Lee: It used to take a year-and-a-half to two years for something to move. And now it can take a couple of months. . . .

Frontline, “Merchants of Cool,” 2001

When the mass consumer picks up on it and runs with it and then it actually kills it. Think about that for a minute. Let that idea seep into your brain through your trucker’s hat.

So, then, what’s the life expectancy for fake tilt-shift being a fun, new concept? A couple of months? Maybe—in 2001. Dear Readers, it is now 2006 and something called “blogs” exist and most blogs eschew original content in favor of pointing to one of the 500 or so actually interesting things on the internets, and one of the the top three or four blogs on the entire planet is seriously called “Boing Boing,” and the rate of the novelty value of any new meme is undergoing rapid inflation, which is to say their half lives are getting shorter and shorter. The life expectancy for fake tilt-shift (as a novel trend) might be a couple of weeks; within days of its Boing Boing birth it grew from a cute little concept into something bloated and unwieldy, collapsing under its own weight and consigned to a fenced enclosure in the backyard. Its novelty finally expired a few short minutes ago. Rest in peace, fake tilt-shift photomanipulation technique. It was a good run. I’ll always remember you.


You asked for it (some of you). And it was good.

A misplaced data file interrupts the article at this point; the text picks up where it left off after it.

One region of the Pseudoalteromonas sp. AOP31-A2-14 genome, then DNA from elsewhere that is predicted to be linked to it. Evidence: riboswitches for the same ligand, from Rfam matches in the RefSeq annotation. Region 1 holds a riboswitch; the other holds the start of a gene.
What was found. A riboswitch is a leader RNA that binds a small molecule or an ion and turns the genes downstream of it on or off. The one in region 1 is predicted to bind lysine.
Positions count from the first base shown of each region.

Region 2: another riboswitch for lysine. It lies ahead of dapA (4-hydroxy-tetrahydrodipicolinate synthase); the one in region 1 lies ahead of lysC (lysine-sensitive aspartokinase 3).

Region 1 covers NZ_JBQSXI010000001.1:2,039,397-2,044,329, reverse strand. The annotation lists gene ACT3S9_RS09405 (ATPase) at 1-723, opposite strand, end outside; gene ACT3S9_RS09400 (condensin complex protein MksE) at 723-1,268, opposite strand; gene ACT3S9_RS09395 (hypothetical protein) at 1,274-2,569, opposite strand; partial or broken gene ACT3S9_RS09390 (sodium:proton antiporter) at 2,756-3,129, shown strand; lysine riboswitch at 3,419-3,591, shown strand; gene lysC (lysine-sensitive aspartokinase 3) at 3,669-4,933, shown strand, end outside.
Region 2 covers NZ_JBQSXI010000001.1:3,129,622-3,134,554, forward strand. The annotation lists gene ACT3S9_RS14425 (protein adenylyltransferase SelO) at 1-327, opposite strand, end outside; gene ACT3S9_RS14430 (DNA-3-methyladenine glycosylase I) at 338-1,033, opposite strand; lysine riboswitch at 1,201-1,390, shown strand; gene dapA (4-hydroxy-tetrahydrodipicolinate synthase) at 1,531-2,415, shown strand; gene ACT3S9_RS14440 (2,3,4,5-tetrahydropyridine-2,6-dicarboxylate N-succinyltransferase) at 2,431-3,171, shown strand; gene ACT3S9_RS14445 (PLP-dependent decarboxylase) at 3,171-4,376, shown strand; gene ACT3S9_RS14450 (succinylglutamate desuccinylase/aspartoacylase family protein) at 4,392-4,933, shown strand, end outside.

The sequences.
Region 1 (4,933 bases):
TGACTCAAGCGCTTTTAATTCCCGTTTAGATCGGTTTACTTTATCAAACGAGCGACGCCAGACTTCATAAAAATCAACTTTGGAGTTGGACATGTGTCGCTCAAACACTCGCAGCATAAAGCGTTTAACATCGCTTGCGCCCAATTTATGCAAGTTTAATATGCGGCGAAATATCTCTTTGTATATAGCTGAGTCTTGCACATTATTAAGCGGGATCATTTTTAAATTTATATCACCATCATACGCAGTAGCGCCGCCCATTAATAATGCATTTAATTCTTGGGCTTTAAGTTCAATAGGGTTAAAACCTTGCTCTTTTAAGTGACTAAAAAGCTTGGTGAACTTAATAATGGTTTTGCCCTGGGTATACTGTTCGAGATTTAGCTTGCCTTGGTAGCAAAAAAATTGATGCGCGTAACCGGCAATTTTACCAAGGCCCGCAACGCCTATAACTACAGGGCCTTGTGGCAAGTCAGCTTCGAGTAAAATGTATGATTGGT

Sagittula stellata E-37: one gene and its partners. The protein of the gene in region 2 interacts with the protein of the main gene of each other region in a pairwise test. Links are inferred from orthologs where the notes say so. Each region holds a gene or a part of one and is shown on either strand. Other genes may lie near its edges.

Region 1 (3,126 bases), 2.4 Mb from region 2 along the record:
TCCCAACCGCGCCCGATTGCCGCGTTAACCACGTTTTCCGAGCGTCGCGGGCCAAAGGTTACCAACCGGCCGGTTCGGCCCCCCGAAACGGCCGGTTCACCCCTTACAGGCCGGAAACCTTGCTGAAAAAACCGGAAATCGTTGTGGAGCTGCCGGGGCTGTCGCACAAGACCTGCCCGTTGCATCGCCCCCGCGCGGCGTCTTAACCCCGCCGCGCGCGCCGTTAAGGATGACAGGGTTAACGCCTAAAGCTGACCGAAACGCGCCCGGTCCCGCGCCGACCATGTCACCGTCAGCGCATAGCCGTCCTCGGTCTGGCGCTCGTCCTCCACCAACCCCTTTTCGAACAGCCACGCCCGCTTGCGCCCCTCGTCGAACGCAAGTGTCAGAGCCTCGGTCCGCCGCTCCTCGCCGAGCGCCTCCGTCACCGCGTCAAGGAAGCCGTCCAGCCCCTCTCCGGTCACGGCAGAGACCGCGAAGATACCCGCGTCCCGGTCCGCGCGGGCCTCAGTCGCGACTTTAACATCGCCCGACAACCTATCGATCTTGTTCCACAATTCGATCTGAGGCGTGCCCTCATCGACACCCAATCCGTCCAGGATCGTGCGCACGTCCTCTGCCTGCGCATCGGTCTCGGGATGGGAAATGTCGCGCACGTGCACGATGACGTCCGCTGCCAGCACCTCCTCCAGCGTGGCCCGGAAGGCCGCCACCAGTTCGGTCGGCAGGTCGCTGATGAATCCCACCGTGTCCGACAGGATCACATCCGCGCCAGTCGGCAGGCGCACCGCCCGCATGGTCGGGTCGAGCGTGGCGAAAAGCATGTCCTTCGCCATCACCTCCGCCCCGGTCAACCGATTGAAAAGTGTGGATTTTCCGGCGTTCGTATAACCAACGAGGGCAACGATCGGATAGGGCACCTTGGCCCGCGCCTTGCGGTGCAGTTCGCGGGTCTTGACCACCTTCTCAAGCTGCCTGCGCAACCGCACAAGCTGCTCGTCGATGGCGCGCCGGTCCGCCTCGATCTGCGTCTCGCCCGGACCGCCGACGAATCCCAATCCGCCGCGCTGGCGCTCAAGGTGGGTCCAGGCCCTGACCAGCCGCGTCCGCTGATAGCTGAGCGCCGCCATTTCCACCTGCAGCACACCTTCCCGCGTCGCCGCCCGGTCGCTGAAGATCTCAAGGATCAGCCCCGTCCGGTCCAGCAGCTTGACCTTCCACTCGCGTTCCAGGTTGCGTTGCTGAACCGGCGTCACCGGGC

Some of you asked for it. Most of you didn’t. But in any case, here it is:

I’m officially unveiling my brand new blog. Take a look at it when you’ve got a chance. If you look right away, maybe you’ll see this very message, which I’ve conveniently posted here so that you don’t have to keep reading on your old-fashioned e-mail apparatus (for those of you who received this in an e-mail).

Apparently, if something on the internets is in some kind of introductory mode, people like to write the word “welcome” in every possible language on the Web page. (It would be too mean to actually link to one, since they’re all so well-intentioned.) Well, I don’t know every possible language, and though there’s nothing wrong with being so welcoming to my Cambodian readers, I just am not doing it. Newscanarias does, and should, do it in three languages, because Spanish, German, and English are dominant on the Canary Islands. But I’ll get to them sometime in future, in reference to the tsunami that will probably hit the East Coast.